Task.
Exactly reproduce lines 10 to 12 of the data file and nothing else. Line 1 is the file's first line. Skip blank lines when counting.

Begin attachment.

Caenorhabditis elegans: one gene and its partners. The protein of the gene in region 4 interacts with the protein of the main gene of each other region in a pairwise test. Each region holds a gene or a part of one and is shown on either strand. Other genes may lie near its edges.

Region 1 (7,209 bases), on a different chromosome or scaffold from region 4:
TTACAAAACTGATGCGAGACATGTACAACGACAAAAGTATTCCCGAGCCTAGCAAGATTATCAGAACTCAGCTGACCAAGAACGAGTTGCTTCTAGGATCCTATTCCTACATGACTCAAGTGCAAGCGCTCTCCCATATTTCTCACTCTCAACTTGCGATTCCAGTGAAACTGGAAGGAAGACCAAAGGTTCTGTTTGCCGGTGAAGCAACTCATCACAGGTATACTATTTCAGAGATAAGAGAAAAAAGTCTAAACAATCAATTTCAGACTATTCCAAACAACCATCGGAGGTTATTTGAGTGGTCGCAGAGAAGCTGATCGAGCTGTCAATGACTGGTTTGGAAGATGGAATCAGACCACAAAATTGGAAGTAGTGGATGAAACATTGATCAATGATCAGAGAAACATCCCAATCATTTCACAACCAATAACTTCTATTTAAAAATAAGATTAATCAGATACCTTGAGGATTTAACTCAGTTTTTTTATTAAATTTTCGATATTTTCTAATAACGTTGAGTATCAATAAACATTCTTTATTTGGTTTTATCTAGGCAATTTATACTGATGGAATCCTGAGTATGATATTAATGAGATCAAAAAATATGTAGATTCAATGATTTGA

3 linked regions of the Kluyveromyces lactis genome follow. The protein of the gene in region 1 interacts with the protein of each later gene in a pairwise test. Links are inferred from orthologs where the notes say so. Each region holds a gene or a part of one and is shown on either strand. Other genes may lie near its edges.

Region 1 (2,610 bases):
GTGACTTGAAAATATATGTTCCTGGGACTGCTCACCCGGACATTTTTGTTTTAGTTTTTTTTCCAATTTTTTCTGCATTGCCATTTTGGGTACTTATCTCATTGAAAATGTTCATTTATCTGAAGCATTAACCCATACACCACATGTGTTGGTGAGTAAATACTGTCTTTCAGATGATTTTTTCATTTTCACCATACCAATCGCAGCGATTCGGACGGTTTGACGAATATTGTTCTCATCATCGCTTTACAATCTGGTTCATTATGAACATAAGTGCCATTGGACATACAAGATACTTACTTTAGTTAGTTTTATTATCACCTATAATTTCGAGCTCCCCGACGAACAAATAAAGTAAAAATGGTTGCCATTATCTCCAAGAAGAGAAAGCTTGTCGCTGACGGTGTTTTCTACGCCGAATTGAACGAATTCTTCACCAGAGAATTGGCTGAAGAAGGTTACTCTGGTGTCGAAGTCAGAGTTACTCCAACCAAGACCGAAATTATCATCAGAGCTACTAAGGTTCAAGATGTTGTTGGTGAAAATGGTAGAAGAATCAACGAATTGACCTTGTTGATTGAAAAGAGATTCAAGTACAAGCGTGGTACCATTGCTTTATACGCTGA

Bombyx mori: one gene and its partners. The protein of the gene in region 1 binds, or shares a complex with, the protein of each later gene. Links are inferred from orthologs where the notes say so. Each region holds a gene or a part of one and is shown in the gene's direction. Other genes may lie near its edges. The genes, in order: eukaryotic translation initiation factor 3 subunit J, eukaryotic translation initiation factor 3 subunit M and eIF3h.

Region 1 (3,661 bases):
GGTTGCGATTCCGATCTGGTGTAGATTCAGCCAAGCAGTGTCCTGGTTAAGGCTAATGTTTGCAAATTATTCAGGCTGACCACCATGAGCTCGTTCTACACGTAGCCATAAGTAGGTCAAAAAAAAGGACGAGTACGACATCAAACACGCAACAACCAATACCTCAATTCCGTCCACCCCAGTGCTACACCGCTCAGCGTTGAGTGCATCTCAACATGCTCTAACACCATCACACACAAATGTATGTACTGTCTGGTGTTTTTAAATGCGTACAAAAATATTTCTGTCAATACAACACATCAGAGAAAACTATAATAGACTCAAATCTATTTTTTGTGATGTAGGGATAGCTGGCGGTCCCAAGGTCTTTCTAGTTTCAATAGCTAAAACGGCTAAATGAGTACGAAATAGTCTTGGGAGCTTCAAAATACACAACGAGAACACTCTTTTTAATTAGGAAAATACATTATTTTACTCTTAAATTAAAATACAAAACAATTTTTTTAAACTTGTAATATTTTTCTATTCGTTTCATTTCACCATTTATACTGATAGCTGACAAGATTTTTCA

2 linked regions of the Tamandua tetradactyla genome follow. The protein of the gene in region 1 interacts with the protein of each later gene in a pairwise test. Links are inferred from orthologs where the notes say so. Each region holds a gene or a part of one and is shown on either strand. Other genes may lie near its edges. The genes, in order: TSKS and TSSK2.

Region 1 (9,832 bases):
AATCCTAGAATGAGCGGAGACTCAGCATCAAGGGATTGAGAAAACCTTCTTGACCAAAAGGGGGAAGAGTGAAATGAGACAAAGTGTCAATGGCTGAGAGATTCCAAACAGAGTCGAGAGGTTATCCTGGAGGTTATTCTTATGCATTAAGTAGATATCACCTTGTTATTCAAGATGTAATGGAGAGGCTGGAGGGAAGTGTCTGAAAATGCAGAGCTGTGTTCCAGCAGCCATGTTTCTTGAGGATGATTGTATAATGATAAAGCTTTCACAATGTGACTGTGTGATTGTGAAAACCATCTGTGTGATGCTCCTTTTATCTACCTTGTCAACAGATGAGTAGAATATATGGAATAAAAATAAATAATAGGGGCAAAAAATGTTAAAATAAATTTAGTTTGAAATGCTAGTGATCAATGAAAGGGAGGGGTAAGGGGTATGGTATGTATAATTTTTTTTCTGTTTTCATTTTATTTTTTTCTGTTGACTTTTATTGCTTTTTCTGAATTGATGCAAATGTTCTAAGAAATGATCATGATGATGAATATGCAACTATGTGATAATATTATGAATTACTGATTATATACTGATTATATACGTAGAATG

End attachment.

2 linked regions of the Tamandua tetradactyla genome follow. The protein of the gene in region 1 interacts with the protein of each later gene in a pairwise test. Links are inferred from orthologs where the notes say so. Each region holds a gene or a part of one and is shown on either strand. Other genes may lie near its edges. The genes, in order: TSKS and TSSK2.

Region 1 (9,832 bases):
AATCCTAGAATGAGCGGAGACTCAGCATCAAGGGATTGAGAAAACCTTCTTGACCAAAAGGGGGAAGAGTGAAATGAGACAAAGTGTCAATGGCTGAGAGATTCCAAACAGAGTCGAGAGGTTATCCTGGAGGTTATTCTTATGCATTAAGTAGATATCACCTTGTTATTCAAGATGTAATGGAGAGGCTGGAGGGAAGTGTCTGAAAATGCAGAGCTGTGTTCCAGCAGCCATGTTTCTTGAGGATGATTGTATAATGATAAAGCTTTCACAATGTGACTGTGTGATTGTGAAAACCATCTGTGTGATGCTCCTTTTATCTACCTTGTCAACAGATGAGTAGAATATATGGAATAAAAATAAATAATAGGGGCAAAAAATGTTAAAATAAATTTAGTTTGAAATGCTAGTGATCAATGAAAGGGAGGGGTAAGGGGTATGGTATGTATAATTTTTTTTCTGTTTTCATTTTATTTTTTTCTGTTGACTTTTATTGCTTTTTCTGAATTGATGCAAATGTTCTAAGAAATGATCATGATGATGAATATGCAACTATGTGATAATATTATGAATTACTGATTATATACTGATTATATACGTAGAATG